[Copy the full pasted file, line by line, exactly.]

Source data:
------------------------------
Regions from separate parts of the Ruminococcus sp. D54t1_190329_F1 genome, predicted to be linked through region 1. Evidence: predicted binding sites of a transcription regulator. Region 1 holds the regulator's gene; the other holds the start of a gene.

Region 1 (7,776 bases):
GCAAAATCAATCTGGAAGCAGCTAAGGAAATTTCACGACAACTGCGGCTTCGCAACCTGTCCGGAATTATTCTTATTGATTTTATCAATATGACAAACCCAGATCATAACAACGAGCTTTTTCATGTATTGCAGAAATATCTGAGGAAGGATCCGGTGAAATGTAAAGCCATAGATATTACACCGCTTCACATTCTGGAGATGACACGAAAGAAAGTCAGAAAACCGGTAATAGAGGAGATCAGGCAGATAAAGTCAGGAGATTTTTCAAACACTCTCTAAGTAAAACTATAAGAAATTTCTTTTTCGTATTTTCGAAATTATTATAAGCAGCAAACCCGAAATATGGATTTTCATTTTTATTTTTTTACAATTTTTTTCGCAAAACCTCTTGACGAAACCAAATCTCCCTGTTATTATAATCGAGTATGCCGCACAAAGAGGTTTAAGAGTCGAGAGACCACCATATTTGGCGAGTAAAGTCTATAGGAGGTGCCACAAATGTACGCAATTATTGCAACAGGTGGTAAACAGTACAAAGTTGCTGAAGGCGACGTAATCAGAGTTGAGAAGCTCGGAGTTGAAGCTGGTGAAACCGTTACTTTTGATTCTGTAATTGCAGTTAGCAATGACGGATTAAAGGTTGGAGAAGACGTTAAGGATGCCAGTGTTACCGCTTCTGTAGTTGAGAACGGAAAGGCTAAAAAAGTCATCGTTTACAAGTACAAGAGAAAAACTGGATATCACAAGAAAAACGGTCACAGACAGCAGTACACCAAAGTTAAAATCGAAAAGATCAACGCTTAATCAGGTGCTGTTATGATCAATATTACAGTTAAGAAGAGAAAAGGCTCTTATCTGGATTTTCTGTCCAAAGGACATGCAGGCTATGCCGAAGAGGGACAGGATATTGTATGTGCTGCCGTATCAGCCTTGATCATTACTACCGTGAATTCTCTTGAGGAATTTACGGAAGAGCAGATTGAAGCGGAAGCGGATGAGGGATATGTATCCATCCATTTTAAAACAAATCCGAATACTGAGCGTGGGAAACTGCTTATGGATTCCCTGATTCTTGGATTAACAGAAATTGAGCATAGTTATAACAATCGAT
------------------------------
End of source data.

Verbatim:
Regions from separate parts of the Ruminococcus sp. D54t1_190329_F1 genome, predicted to be linked through region 1. Evidence: predicted binding sites of a transcription regulator. Region 1 holds the regulator's gene; the other holds the start of a gene.

Region 1 (7,776 bases):
GCAAAATCAATCTGGAAGCAGCTAAGGAAATTTCACGACAACTGCGGCTTCGCAACCTGTCCGGAATTATTCTTATTGATTTTATCAATATGACAAACCCAGATCATAACAACGAGCTTTTTCATGTATTGCAGAAATATCTGAGGAAGGATCCGGTGAAATGTAAAGCCATAGATATTACACCGCTTCACATTCTGGAGATGACACGAAAGAAAGTCAGAAAACCGGTAATAGAGGAGATCAGGCAGATAAAGTCAGGAGATTTTTCAAACACTCTCTAAGTAAAACTATAAGAAATTTCTTTTTCGTATTTTCGAAATTATTATAAGCAGCAAACCCGAAATATGGATTTTCATTTTTATTTTTTTACAATTTTTTTCGCAAAACCTCTTGACGAAACCAAATCTCCCTGTTATTATAATCGAGTATGCCGCACAAAGAGGTTTAAGAGTCGAGAGACCACCATATTTGGCGAGTAAAGTCTATAGGAGGTGCCACAAATGTACGCAATTATTGCAACAGGTGGTAAACAGTACAAAGTTGCTGAAGGCGACGTAATCAGAGTTGAGAAGCTCGGAGTTGAAGCTGGTGAAACCGTTACTTTTGATTCTGTAATTGCAGTTAGCAATGACGGATTAAAGGTTGGAGAAGACGTTAAGGATGCCAGTGTTACCGCTTCTGTAGTTGAGAACGGAAAGGCTAAAAAAGTCATCGTTTACAAGTACAAGAGAAAAACTGGATATCACAAGAAAAACGGTCACAGACAGCAGTACACCAAAGTTAAAATCGAAAAGATCAACGCTTAATCAGGTGCTGTTATGATCAATATTACAGTTAAGAAGAGAAAAGGCTCTTATCTGGATTTTCTGTCCAAAGGACATGCAGGCTATGCCGAAGAGGGACAGGATATTGTATGTGCTGCCGTATCAGCCTTGATCATTACTACCGTGAATTCTCTTGAGGAATTTACGGAAGAGCAGATTGAAGCGGAAGCGGATGAGGGATATGTATCCATCCATTTTAAAACAAATCCGAATACTGAGCGTGGGAAACTGCTTATGGATTCCCTGATTCTTGGATTAACAGAAATTGAGCATAGTTATAACAATCGAT